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dplyr inner_join()

R data frame objects can be joined together with the dplyr function inner_join(). Corresponding rows with a matching column value in each data frame are combined into one row of a new data frame, and non-matching rows are dropped.

dplyr‘s inner_join() takes two data frames as arguments and returns a new data frame with the corresponding rows merged together. Non-matching rows from each data frame are dropped in the resulting data frame.

For example, consider the sales and targets data frames of a t-shirt company. sales contains the monthly revenue for the company and has two columns: month and revenue. targets contains the goals for monthly revenue for each month and has two columns: month and target. To perform an inner join on the two data frames using dplyr:

sales_vs_targets <- sales %>% inner_join(targets)

inner_join() will use the month column as the column to match on, as both the sales and target data frames have a month column. The resultant data frame will only contain the matching rows from sales and targets.

Multiple data frames can be merged together at once by stringing multiple calls to inner_join with the pipe %>%.

For example, consider the same sales and targets data frames of a t-shirt company. An additional data frame small_medium_large contains the number of small, medium and large t-shirts sold per month and has four columns: month, small, medium, and large. To perform an inner join on the three data frames using dplyr:

sales_vs_targets <- sales %>% inner_join(targets) %>% inner_join(small_medium_large)

inner_join() will use the month column as the column to match on, as the sales, target, and small_medium_large data frames have a month column. The resultant data frame will only contain the matching rows from sales, targets, and small_medium_large.

Joining Tables in R
Lesson 1 of 1
  1. 1
    In order to efficiently store data, we often spread related information across multiple tables. For instance, imagine that we own an e-commerce business and we want to track the products that have…
  2. 2
    Suppose we have the following three tables that describe our eCommerce business: - orders — a table with information on each transaction: order_id customer_id product_id quantity …
  3. 3
    It is easy to do this kind of matching for one row, but hard to do it for multiple rows. Luckily, dplyr can efficiently do this for the entire table using the inner_join() method. The **inner_jo…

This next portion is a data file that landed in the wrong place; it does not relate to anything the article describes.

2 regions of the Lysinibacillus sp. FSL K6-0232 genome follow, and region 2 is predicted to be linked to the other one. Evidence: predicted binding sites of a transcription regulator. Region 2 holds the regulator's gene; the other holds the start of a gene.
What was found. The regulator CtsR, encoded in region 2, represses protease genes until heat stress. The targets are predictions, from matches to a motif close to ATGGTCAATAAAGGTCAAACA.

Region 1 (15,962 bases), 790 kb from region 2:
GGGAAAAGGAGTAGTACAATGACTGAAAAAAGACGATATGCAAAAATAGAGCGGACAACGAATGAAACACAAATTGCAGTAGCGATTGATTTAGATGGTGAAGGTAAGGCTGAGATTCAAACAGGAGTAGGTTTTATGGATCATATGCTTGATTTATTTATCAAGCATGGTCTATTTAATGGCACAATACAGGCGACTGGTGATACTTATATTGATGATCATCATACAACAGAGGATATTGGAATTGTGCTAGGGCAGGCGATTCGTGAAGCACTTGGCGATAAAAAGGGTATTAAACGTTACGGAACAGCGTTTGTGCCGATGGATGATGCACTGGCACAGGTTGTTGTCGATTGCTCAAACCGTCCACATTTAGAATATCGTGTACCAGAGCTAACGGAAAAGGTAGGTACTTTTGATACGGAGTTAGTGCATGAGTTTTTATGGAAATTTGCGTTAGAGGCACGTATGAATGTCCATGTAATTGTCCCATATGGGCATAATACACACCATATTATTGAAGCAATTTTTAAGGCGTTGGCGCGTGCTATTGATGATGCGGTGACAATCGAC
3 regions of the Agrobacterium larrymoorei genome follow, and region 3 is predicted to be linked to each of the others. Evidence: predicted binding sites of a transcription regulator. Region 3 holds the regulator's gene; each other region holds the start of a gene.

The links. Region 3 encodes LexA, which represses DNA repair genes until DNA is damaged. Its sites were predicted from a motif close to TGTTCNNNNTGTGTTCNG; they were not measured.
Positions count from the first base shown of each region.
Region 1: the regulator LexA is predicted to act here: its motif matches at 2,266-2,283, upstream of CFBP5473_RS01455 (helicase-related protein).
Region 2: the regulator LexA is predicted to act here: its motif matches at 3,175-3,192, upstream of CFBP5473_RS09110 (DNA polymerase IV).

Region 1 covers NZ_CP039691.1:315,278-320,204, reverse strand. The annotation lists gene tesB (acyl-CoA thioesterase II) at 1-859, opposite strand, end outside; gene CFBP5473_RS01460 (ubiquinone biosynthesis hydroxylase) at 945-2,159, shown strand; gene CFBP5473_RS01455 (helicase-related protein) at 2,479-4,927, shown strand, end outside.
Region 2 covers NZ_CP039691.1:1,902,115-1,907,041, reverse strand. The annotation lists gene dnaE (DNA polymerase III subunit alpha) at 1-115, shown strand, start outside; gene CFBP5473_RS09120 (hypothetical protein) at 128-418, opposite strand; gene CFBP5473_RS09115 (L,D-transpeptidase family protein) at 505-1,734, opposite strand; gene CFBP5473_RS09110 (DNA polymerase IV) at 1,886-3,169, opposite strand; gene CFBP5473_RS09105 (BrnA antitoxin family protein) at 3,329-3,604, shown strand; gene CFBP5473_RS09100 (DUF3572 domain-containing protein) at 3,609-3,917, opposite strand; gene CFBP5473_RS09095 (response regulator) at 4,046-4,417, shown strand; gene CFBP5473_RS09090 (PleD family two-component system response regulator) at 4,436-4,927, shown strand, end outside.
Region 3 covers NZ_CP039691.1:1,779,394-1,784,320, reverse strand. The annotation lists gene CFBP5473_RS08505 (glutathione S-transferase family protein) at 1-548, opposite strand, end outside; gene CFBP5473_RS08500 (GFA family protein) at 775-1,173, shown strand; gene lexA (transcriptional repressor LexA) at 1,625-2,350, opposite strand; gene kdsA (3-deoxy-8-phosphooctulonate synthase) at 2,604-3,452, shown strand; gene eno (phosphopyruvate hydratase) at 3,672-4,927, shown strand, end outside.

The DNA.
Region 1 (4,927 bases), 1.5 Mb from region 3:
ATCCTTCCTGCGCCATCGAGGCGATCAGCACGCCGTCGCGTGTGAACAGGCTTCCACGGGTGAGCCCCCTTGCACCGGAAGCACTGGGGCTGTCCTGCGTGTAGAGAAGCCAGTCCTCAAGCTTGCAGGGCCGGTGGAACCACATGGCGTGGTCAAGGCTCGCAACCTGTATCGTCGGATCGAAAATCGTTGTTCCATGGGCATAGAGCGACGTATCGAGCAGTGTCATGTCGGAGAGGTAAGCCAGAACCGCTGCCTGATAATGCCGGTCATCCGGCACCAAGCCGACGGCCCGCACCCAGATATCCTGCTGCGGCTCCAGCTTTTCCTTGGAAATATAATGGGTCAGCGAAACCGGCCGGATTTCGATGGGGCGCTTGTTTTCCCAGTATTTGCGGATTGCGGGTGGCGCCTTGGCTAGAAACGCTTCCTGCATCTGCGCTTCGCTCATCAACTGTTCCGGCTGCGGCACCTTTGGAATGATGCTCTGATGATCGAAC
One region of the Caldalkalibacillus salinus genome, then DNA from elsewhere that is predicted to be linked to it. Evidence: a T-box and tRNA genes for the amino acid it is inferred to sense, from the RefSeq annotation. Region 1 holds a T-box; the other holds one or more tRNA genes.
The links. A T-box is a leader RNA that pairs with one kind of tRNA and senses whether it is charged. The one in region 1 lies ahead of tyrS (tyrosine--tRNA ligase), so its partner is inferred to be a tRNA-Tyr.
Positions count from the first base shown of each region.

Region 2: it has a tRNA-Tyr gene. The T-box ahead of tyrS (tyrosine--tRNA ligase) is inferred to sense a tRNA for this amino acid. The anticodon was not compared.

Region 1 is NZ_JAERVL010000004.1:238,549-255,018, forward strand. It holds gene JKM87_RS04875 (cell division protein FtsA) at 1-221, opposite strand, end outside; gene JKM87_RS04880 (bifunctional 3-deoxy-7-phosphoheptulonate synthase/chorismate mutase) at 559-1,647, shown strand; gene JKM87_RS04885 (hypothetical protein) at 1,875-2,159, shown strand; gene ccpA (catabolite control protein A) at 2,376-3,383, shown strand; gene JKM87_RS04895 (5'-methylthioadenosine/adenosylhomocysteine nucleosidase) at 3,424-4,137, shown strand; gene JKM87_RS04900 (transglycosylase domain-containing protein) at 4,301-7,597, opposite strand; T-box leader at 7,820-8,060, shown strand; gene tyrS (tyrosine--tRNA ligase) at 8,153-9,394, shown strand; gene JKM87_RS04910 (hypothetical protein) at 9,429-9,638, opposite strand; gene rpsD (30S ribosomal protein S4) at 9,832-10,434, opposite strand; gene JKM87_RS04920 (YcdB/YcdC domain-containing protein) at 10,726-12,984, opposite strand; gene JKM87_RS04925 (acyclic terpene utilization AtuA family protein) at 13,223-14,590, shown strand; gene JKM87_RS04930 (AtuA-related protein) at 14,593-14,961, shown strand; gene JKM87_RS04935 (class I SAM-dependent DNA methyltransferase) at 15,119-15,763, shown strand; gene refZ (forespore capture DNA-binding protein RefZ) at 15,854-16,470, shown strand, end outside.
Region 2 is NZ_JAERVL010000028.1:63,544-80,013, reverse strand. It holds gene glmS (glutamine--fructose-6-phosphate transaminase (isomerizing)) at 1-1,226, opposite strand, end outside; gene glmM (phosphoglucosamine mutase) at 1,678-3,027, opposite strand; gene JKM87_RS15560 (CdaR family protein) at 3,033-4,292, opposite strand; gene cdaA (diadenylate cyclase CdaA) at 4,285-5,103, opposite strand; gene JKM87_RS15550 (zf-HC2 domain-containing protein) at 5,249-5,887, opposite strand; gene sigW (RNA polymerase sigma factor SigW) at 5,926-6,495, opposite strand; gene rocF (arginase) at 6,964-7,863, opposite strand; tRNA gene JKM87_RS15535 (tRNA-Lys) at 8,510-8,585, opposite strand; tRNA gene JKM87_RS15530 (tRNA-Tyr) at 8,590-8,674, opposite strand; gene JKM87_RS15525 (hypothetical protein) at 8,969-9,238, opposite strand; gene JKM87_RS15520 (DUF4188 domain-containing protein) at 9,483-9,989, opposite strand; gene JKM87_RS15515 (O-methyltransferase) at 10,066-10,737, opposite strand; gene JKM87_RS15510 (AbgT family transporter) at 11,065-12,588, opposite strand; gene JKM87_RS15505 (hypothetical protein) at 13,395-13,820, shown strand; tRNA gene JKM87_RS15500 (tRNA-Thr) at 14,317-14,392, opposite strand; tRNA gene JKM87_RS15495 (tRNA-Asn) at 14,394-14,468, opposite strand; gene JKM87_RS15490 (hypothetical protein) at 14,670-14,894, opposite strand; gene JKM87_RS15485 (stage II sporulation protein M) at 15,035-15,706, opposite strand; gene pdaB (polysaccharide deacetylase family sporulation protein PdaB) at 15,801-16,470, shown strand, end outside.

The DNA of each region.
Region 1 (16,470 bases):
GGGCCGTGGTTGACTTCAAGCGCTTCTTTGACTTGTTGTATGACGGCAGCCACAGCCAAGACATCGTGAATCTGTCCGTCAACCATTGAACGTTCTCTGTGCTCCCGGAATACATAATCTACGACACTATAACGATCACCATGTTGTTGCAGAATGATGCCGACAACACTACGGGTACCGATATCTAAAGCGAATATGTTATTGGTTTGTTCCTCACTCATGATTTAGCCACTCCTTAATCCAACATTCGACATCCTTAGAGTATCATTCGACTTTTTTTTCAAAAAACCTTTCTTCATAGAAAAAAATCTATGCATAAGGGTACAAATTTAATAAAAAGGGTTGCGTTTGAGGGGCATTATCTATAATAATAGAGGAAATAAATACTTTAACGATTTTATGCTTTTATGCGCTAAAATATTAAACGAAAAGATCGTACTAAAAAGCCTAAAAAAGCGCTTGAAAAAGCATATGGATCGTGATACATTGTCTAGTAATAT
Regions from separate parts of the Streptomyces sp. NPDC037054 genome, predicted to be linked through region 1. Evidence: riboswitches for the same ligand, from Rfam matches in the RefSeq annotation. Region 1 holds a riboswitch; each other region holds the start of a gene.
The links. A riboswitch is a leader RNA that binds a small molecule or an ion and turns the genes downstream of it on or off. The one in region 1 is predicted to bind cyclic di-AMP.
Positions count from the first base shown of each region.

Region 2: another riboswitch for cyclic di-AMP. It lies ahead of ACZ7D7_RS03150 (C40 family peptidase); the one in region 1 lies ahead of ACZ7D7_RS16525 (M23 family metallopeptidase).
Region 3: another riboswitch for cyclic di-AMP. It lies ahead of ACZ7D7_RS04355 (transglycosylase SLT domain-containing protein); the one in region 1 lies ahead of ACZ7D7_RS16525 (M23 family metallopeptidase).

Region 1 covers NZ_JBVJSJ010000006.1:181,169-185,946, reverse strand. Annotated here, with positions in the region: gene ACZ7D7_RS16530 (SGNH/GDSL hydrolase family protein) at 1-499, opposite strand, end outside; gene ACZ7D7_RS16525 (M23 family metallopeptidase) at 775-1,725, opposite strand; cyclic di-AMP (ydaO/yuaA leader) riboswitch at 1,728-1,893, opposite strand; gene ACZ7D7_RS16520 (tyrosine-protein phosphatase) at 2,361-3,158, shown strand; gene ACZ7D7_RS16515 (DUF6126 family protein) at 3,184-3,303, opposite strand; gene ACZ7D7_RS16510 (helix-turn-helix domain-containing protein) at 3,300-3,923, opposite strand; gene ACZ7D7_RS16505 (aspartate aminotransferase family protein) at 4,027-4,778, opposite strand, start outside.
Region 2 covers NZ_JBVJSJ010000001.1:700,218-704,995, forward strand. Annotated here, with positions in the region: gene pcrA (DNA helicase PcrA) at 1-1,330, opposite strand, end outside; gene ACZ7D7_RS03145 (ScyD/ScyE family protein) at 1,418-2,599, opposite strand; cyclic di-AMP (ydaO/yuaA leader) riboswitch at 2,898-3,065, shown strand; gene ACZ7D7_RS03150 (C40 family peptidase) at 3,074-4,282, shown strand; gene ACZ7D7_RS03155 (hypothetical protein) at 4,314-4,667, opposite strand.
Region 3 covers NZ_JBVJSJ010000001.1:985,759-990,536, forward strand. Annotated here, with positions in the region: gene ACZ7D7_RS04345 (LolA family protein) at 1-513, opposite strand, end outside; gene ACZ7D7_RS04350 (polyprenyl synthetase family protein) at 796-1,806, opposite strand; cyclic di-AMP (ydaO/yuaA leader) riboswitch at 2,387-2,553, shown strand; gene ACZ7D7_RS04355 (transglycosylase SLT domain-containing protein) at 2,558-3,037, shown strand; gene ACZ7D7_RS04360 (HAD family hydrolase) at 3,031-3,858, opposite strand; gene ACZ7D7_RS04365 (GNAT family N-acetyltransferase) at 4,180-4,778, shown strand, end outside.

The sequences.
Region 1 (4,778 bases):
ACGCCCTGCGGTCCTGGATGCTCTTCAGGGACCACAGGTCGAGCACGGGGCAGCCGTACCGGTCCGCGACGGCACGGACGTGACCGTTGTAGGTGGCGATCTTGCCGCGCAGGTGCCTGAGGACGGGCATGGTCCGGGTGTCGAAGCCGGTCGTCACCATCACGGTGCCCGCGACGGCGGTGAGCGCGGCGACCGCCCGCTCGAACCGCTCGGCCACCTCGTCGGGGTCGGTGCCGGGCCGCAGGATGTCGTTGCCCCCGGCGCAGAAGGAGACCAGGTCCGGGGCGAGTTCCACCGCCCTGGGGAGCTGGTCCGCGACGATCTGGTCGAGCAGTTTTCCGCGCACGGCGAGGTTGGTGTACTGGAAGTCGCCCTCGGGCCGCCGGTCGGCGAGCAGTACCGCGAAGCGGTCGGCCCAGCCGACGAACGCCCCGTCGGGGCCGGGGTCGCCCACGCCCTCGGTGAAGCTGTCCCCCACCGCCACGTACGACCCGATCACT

4. 4
    In addition to using inner_join() to join two data frames together, we can use the pipe %>% to join multiple data frames together at once. The following command would join orders with customers, an…
  5. 5
    In the previous example, the inner_join() function “knew” how to combine tables based on the columns that were the same between two tables. For instance, orders and customers both had a column cal…
  6. 6
    In the previous exercise, we learned how to use rename() to join two data frames whose columns don’t match. A better option, however, exists. We can add the by argument when calling inner_join() …
  7. 7
    In our previous examples, there were always matching values when we were performing our joins. What happens when that isn’t true? Let’s imagine that our products table is out of date and is missi…
  8. 8
    In the previous exercise, we saw that when we join two data frames whose rows don’t match perfectly, we lose the unmatched rows. This type of join (where we only include matching rows) is called a…
  9. 9
    Let’s return to the join of Company A and Company B. — ### Left Join Suppose we want to identify which customers are missing phone information. We would want a list of all customers who have e…
  10. 10
    Sometimes, a dataset is broken into multiple tables. For instance, data is often split into multiple CSV files so that each download is smaller. When we need to reconstruct a single data frame fr…
  11. 11
    This lesson introduced some methods for combining multiple data frames: * Creating a data frame made by matching the common columns of two data frames is called a join * We can specify which column…

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